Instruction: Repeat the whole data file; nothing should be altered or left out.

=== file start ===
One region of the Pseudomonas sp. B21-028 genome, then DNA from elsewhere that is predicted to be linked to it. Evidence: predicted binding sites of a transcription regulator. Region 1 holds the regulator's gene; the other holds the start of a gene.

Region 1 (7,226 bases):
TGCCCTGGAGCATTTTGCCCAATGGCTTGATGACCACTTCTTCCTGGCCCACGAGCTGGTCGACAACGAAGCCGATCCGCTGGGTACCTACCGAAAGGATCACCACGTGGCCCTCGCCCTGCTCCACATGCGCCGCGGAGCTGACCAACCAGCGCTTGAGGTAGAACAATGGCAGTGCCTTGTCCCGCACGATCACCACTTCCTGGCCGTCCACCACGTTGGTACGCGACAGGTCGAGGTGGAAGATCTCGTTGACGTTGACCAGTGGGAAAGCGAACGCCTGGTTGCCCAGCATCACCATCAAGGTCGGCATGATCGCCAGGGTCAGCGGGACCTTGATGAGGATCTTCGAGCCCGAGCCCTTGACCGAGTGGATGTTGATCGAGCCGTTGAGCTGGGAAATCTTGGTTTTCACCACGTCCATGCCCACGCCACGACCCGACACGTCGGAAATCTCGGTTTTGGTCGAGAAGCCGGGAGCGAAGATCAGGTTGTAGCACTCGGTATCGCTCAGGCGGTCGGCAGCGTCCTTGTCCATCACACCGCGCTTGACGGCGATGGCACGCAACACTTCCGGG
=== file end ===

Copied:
One region of the Pseudomonas sp. B21-028 genome, then DNA from elsewhere that is predicted to be linked to it. Evidence: predicted binding sites of a transcription regulator. Region 1 holds the regulator's gene; the other holds the start of a gene.

Region 1 (7,226 bases):
TGCCCTGGAGCATTTTGCCCAATGGCTTGATGACCACTTCTTCCTGGCCCACGAGCTGGTCGACAACGAAGCCGATCCGCTGGGTACCTACCGAAAGGATCACCACGTGGCCCTCGCCCTGCTCCACATGCGCCGCGGAGCTGACCAACCAGCGCTTGAGGTAGAACAATGGCAGTGCCTTGTCCCGCACGATCACCACTTCCTGGCCGTCCACCACGTTGGTACGCGACAGGTCGAGGTGGAAGATCTCGTTGACGTTGACCAGTGGGAAAGCGAACGCCTGGTTGCCCAGCATCACCATCAAGGTCGGCATGATCGCCAGGGTCAGCGGGACCTTGATGAGGATCTTCGAGCCCGAGCCCTTGACCGAGTGGATGTTGATCGAGCCGTTGAGCTGGGAAATCTTGGTTTTCACCACGTCCATGCCCACGCCACGACCCGACACGTCGGAAATCTCGGTTTTGGTCGAGAAGCCGGGAGCGAAGATCAGGTTGTAGCACTCGGTATCGCTCAGGCGGTCGGCAGCGTCCTTGTCCATCACACCGCGCTTGACGGCGATGGCACGCAACACTTCCGGG